Am I reading too much into a show that’s both grounded and down-to-earth, and also off-the-wall and swarming with robots? Maybe, but that’s why this show hit as hard as it did: it was designed to be a blockbuster, yes, but its basic conclusion is smart and well-stated.
Couple that with swift pacing, great-to-stellar animation, solid designs by CLAMP that translate well to the screen, a stellar soundtrack, and wholly committed actors, and this show easily keeps your attention.
Some characters and subplots do feel a bit underwritten. Lelouch has a fine foil in Suzaku, the Japanese prime minister’s militaristic son, but outside of that relationship the character falls flat. Nunnally’s ultimately just a plot device — a fate sadly shared by most disabled characters in media. The contractually-obligated-fanservice portion of the show — added when the first season was aired late-night in Japan, and kept when popularity bumped the second season to prime time — is just gratuitous.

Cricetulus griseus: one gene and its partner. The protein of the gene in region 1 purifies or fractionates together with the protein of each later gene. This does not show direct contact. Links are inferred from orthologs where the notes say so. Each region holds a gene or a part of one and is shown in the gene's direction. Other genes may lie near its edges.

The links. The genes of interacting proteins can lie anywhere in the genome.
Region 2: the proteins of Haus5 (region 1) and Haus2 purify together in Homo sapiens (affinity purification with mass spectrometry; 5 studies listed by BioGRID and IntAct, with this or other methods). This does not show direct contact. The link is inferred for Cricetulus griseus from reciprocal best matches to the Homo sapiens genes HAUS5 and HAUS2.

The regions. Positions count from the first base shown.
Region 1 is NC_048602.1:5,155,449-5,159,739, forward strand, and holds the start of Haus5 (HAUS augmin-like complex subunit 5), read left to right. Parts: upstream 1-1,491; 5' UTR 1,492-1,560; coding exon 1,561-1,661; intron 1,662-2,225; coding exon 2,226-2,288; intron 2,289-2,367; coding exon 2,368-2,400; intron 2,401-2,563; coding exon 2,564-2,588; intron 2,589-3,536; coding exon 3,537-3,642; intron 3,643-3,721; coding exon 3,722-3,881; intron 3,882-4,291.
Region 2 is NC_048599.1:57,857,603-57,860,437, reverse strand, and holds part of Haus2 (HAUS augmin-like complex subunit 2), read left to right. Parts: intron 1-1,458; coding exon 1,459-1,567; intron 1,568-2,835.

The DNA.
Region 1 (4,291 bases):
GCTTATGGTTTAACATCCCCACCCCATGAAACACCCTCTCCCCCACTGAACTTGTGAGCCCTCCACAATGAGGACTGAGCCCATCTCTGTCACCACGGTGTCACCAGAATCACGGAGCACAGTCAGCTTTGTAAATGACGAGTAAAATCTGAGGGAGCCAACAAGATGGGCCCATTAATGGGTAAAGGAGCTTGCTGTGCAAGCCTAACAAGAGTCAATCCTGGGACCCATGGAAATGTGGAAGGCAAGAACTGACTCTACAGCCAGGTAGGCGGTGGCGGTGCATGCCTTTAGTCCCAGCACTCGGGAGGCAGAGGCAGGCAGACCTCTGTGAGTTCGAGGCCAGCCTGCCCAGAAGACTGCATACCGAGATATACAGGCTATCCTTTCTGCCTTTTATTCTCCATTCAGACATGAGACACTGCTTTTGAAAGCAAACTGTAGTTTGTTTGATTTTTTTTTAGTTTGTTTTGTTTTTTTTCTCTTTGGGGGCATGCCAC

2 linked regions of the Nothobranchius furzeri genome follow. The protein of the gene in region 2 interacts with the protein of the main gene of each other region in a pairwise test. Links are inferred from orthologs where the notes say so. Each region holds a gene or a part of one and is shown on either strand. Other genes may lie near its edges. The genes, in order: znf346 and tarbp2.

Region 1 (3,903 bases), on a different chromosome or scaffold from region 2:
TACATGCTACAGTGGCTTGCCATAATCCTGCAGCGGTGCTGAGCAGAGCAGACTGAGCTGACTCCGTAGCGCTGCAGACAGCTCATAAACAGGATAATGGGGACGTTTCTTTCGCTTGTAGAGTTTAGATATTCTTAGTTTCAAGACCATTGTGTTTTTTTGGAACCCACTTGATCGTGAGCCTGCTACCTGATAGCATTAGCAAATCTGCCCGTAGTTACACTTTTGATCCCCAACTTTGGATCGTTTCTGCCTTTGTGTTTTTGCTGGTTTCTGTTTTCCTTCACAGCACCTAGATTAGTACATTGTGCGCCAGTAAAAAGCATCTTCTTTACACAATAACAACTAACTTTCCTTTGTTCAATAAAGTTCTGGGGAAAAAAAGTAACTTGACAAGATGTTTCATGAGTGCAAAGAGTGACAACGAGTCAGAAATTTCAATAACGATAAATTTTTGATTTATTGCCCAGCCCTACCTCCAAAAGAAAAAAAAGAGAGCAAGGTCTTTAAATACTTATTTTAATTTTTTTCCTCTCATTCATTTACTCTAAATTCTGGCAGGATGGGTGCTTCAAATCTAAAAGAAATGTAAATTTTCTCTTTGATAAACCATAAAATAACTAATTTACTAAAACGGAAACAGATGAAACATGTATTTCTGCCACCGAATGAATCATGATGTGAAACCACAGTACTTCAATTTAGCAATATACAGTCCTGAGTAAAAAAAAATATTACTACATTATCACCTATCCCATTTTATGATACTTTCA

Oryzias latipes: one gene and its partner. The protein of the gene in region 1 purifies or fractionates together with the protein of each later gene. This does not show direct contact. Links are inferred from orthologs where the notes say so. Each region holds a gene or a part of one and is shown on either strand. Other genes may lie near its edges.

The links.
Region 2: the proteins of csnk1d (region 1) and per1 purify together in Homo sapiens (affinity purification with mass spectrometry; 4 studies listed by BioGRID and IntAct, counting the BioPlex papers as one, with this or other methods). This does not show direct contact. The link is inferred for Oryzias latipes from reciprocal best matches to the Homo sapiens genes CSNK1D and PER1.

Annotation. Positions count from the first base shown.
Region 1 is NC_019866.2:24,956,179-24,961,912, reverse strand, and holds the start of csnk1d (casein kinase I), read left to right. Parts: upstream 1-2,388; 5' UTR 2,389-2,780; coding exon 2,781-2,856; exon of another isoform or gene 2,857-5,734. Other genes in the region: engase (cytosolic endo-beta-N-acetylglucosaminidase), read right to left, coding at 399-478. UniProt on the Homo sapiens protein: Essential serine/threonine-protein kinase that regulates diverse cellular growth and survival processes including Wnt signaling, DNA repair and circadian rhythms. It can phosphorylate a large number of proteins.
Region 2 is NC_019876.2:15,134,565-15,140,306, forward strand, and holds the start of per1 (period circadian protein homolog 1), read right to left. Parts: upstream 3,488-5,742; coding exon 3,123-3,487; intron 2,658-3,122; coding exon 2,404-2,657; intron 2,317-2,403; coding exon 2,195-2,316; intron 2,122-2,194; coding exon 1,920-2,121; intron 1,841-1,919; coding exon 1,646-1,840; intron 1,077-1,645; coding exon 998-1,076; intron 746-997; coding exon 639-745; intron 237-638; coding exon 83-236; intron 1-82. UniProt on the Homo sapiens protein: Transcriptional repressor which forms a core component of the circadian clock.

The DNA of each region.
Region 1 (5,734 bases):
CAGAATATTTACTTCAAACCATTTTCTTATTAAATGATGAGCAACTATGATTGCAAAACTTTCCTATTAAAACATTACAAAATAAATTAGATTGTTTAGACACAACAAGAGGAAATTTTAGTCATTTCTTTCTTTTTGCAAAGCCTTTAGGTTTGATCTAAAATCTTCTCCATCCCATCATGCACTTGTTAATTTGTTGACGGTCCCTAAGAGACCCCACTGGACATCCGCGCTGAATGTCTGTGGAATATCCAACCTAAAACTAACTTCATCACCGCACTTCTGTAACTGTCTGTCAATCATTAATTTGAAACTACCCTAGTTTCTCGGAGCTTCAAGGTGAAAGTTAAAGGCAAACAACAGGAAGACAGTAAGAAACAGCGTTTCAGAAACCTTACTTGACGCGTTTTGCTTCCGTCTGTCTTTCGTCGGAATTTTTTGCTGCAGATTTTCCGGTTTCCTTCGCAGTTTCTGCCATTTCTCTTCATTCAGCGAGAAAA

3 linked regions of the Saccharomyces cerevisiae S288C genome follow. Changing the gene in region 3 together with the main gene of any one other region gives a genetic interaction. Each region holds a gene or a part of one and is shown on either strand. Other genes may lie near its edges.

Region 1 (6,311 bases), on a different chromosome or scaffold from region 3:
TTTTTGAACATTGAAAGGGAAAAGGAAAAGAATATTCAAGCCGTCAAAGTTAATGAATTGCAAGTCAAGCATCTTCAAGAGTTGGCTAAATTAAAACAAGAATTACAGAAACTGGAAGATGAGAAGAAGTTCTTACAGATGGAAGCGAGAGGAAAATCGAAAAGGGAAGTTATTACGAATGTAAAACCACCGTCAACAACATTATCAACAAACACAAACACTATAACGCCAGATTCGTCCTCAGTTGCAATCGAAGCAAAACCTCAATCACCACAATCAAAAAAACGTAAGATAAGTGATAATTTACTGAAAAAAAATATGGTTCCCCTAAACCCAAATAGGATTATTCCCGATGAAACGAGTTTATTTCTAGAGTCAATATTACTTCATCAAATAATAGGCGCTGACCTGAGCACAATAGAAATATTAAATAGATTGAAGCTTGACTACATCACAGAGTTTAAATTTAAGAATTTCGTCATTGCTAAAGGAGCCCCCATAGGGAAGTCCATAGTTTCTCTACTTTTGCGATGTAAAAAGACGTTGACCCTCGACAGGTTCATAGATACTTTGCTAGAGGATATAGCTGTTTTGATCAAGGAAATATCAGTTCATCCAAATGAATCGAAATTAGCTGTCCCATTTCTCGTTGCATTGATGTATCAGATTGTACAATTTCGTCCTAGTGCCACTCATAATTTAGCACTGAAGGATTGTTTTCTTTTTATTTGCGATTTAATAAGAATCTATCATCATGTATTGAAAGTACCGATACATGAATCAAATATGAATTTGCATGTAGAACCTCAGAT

Still, the broad sweep of it all is impressive. There’s something for everyone here — my favorite subplot being the star-crossed romance between a Britannian viceroy and one of the top Black Knights. It’s an imperfect, messy show, but that’s part of its charm. A sequel was recently announced and I’m excited to see it.
There’s a lot of Code Geass manga out there but the one we’re talking about here is Code Geass: Lelouch of the Rebellion by Majiko (styled as “Majiko~!”), which began running in Monthly Asuka magazine two months after the anime’s premiere, and was collected by Bandai Entertainment’s manga division prior to the company’s 2012 shutdown.